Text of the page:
Younger Israelis appear more hopeful than those over 55 about figuring out a
strategy other than a two-state solution for Israel, according to B’nai B’rith’s
fifth annual Survey of Contemporary Israeli Attitudes toward World Jewry,
The survey gauged the reactions of 500 Israelis aged
18 and over to current issues, and their feelings about Diaspora
“The results of the survey were significant, providing interesting
insights into Israeli attitudes,” B’nai B’rith World Center director Alan
“Whereas Israelis were divided on particular policy
issues, especially those being put forth by Diaspora Jewish organizations, they
believe that those organizations that lobby on behalf of what they believe is
best for Israel should support the elected government,” he said. “They also
believe that unwavering support of Israel is not detrimental to Israel’s
Survey questions ranged from how apprehensive Israelis
were about the record number of anti- Semitic incidents in the Diaspora to the
main goal of the Jewish Agency: Should it be focusing on Jewish identity, or
concentrating on promoting aliya? One survey statement read: “A two-state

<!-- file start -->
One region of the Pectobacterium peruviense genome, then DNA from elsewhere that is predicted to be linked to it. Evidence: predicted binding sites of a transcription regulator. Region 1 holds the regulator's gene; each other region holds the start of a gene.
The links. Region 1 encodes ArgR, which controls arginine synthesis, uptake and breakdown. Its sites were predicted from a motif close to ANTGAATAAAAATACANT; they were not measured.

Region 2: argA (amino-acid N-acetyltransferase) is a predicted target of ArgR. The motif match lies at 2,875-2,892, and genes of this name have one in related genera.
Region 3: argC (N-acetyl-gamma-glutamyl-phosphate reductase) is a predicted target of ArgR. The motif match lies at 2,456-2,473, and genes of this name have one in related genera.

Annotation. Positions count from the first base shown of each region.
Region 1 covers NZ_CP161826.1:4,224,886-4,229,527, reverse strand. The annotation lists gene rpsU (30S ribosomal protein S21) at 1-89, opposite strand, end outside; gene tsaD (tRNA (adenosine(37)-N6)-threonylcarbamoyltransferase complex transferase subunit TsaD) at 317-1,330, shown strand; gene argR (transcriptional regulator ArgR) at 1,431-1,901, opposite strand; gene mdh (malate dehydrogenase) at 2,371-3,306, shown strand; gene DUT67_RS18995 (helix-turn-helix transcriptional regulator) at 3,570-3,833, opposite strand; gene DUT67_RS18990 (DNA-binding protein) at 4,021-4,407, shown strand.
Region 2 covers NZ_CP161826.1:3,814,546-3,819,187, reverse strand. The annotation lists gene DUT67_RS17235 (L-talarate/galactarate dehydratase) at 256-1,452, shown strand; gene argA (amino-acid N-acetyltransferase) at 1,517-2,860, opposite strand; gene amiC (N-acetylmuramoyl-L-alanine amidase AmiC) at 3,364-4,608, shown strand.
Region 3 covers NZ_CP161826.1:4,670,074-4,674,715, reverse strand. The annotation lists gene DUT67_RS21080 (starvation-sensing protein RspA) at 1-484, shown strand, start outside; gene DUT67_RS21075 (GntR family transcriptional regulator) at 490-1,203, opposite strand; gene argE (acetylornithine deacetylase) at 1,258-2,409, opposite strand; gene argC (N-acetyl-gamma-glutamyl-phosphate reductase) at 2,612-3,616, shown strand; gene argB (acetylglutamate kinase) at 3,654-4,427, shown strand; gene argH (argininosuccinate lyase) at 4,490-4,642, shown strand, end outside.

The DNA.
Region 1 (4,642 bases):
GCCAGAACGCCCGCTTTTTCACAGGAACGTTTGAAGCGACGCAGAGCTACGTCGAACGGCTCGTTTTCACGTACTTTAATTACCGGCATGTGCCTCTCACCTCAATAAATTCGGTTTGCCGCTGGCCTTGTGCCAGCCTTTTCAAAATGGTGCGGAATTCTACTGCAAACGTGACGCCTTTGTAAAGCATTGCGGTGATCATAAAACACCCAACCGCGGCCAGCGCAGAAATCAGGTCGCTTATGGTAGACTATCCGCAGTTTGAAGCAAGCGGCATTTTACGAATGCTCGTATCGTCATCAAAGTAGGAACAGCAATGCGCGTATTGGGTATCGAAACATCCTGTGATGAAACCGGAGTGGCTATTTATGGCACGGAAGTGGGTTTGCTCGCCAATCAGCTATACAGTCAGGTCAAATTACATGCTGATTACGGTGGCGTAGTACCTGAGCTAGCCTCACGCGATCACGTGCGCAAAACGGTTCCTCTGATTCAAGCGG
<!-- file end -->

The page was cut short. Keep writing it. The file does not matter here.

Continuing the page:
solution to the Israel- Palestinian conflict is essential to Israel’s survival
as a national home of the Jewish people as a vibrant democracy.” Fifty-five
percent agreed; 36 percent disagreed.
Mitchell Barak, who wrote the
survey and conducted the analysis, described the trend as even more interesting
when broken down by age.
Out of the 55 percent who said they supported
the two-state solution, only 40 percent of those in the 18-24 age group were in
favor; among 25-34-year-olds, 45% supported the idea, while among those 35-44,
support increased to 59 percent.
Among those 45-54, support dropped
slightly to 54 percent, then climbed among the 55-64 age group to 67%.
Sixty-five percent of those over 65 supported the two-state
“You can see definitely that those who are younger are less
likely to support the two-state solution,” said Barak. “It may indicate that
older people are worn out from the peace process and peace
Younger people seem readier to invest the time and effort
needed to come up with an alternative, he added.
(created by JCall’s “call for reason”) read: “It is essential that the
Union, along with the United States, put pressure on both parties and
achieve a reasonable and rapid solution to the Israeli-Palestine
Forty-eight percent of those surveyed agreed, while
“For Israelis to say our government should be
pressured – I
found that surprising,” Schneider told The Jerusalem Post.
studies have been done on the attitude to Israel in the United States
elsewhere,” said Schneider. “What we thought was lacking was a
measuring of Israeli attitudes about the Jewish Diaspora.
doing this [survey] for five years. We’re continuing to track this...
trends might be changing over time.”